Gilmore noted he will also look to expand EU humanitarian aid programmes.

He said nothing on two of the biggest crises in the EU neighbourhood - the Arab-Israeli conflict and Syria.

With Israel piling on thousands of new settler homes in Palestine - it announced a further 1,500 homes in East Jerusalem on Monday - Dublin has no plans to push for punitive measures.

An Irish government spokeswoman told EUobserver last month that "Ireland would support a ban on the import of goods from Israeli settlements."

But she noted: "There is no consensus on this issue at EU level and no prospect of reaching agreement on this issue in the near term." She added that under the Lisbon Treaty: "The foreign council agenda is set by the EU [foreign policy chief] Catherine Ashton."

Israeli leader mocks EU 'dismay'

Israeli leader Benjamin Netanyahu has mocked EU "dismay" over his plan to split Palestine in three and take away its capital.

News in Brief

  1. Pressure grows on climate impact of EU timber harvesting
  2. US goes after Fiat Chrysler over emissions cheat
  3. Munich police break up Europe-wide burglar clan
  4. Report: VW threatened with €19.7 billion French fine
  5. Turkey begins mass trial of suspected coup leaders
  6. Merkel's CDU consolidates lead in polls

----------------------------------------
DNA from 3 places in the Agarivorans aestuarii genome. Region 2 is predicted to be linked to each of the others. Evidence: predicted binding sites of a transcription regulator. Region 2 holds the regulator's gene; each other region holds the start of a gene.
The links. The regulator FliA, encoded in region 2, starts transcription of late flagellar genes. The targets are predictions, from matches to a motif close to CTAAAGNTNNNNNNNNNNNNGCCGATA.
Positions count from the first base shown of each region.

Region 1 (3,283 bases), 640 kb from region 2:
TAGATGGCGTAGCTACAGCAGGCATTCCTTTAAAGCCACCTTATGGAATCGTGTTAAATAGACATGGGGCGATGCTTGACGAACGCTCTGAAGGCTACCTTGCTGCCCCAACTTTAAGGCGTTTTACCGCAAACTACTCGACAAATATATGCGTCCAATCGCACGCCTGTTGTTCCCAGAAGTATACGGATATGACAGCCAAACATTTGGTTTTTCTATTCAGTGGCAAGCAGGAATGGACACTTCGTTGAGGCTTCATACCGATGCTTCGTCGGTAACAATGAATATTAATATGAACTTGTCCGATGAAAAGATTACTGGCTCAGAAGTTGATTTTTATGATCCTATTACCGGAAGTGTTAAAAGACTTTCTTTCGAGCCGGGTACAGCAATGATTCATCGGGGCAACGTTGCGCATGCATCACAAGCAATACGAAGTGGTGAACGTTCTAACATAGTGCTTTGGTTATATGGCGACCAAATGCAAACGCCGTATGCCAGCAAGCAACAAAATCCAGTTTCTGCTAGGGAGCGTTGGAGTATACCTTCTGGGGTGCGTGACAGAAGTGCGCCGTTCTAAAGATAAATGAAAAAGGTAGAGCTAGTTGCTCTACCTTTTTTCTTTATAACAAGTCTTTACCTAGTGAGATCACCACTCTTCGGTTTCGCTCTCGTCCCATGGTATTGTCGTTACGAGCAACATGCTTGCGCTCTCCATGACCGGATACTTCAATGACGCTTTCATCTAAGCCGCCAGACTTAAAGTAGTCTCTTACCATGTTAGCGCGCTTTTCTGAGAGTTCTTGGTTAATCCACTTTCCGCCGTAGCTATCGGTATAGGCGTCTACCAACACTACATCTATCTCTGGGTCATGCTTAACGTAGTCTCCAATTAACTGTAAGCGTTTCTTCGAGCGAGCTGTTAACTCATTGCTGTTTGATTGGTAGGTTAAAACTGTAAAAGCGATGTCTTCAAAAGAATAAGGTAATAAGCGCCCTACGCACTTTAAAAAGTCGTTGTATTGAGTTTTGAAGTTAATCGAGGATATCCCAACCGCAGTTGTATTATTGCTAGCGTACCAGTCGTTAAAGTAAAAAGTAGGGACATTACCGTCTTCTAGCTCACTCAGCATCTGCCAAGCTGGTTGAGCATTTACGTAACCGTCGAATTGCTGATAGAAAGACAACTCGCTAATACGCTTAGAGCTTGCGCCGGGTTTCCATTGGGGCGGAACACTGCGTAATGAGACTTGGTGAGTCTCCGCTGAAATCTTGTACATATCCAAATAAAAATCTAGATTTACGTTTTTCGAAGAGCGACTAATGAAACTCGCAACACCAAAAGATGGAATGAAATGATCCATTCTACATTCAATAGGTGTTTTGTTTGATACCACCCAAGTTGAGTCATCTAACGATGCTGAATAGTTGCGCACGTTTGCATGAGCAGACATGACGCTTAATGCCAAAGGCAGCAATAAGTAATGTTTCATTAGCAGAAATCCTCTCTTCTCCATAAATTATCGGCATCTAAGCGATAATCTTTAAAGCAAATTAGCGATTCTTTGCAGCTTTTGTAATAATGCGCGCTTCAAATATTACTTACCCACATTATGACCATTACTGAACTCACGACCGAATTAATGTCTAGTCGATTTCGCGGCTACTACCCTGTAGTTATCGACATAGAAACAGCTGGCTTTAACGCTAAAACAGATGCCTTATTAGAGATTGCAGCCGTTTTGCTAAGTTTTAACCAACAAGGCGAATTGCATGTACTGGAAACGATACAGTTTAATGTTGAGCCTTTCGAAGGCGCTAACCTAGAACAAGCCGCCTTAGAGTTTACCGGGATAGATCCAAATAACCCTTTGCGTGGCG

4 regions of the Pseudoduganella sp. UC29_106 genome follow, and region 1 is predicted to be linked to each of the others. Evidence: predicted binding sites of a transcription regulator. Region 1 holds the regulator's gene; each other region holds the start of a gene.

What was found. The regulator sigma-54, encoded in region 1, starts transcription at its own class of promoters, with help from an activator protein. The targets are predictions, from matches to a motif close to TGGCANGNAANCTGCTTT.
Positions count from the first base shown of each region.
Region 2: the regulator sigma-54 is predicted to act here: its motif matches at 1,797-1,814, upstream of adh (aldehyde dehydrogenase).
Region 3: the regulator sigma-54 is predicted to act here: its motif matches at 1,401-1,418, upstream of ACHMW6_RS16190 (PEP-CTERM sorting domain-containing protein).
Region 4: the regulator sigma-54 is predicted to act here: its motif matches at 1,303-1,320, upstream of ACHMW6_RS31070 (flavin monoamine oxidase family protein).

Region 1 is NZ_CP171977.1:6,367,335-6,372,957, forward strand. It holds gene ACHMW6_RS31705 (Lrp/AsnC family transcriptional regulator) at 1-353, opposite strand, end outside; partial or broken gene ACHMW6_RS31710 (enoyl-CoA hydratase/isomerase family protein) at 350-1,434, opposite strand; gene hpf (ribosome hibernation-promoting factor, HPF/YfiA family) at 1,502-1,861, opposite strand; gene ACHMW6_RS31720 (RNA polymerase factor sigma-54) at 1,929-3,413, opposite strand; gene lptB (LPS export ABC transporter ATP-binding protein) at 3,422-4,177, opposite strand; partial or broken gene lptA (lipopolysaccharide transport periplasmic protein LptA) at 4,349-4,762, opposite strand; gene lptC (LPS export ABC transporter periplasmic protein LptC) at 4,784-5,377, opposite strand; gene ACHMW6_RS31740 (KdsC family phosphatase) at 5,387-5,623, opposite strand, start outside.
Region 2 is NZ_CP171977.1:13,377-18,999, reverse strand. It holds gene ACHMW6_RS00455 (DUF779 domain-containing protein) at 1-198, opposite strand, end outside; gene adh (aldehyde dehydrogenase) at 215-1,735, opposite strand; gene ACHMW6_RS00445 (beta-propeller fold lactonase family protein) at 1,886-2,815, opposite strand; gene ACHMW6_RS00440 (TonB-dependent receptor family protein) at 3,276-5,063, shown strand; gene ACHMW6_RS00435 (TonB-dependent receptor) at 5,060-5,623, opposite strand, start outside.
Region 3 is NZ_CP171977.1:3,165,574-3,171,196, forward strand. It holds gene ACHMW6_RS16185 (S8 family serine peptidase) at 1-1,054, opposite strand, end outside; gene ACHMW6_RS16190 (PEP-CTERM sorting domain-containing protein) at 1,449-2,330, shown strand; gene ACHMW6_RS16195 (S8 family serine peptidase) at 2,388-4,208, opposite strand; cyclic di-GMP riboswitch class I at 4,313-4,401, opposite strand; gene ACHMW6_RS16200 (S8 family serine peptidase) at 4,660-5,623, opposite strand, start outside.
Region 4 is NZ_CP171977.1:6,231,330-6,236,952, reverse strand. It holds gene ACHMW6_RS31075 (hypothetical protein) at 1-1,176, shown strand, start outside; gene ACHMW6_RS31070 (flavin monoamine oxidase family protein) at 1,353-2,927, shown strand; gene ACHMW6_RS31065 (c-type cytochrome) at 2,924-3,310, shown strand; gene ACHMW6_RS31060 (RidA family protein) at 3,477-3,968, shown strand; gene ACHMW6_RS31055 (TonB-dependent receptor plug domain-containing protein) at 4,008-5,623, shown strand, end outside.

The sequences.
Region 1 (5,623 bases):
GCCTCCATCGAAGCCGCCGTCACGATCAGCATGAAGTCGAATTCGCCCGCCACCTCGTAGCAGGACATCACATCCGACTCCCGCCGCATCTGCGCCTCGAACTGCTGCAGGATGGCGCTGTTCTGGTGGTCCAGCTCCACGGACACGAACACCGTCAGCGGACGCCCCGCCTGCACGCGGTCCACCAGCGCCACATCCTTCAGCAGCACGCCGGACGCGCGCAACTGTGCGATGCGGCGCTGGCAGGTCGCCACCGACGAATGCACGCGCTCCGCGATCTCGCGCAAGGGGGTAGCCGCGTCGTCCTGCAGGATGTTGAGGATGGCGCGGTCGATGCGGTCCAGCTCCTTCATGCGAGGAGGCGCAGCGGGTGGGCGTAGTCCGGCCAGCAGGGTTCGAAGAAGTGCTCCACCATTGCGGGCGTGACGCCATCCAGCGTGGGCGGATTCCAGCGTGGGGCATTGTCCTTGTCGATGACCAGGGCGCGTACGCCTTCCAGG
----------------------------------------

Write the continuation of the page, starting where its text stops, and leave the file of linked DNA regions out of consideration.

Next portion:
7. France to host Russian president
  8. Switzerland votes against nuclear power

Stakeholders' Highlights

  1. UNICEFChild Alert on Myanmar: Fruits of Rapid Development yet to Reach Remote Regions
  2. Nordic Council of MinistersBecome an Explorer - 'Traces of Nordic' Seeking Storytellers Around the World
  3. Malta EU 2017Closer Cooperation and Reinforced Solidarity to Ensure Security of Gas Supply
  4. European Healthy Lifestyle AllianceHigh-Intensity Interval Training Is Therapeutic Option for Type 2 Diabetes
  5. Dialogue Platform"The West Must Help Turkey Return to a Democratic Path" a Call by Fethullah Gulen
  6. ILGA-EuropeRainbow Europe 2017 Is Live - Which Countries Are Leading on LGBTI Equality?
  7. Centre Maurits CoppietersWhen You Invest in a Refugee Woman You Help the Whole Community
  8. Eurogroup for AnimalsECJ Ruling: Member States Given No Say on Wildlife Protection In Trade
  9. European Heart NetworkCall for Urgent Adoption of EU-Wide Nutrient Profiles for Nutrition & Health Claims
  10. Counter BalanceInvestment Plan for Europe More Climate Friendly but European Parliament Shows Little Ambition
  11. Mission of China to the EUPresident Xi: China's Belt and Road Initiative Benefits People Around the World
  12. Malta EU 2017EU Strengthens Control of the Acquisition and Possession of Firearms

Latest News

  1. Openness over Brexit is 'political play', says EU ombudsman
  2. Le Pen's EU group in fresh spending scandal
  3. New EU right to data portability to cause headaches
  4. Cyber threats are inevitable, paralyzing impact is not
  5. Transparency complaints keep EU Ombudsman busy
  6. EU sets out criteria for relocating UK agencies
  7. EU states back bill against online hate speech
  8. Dutch coalition talks collapse again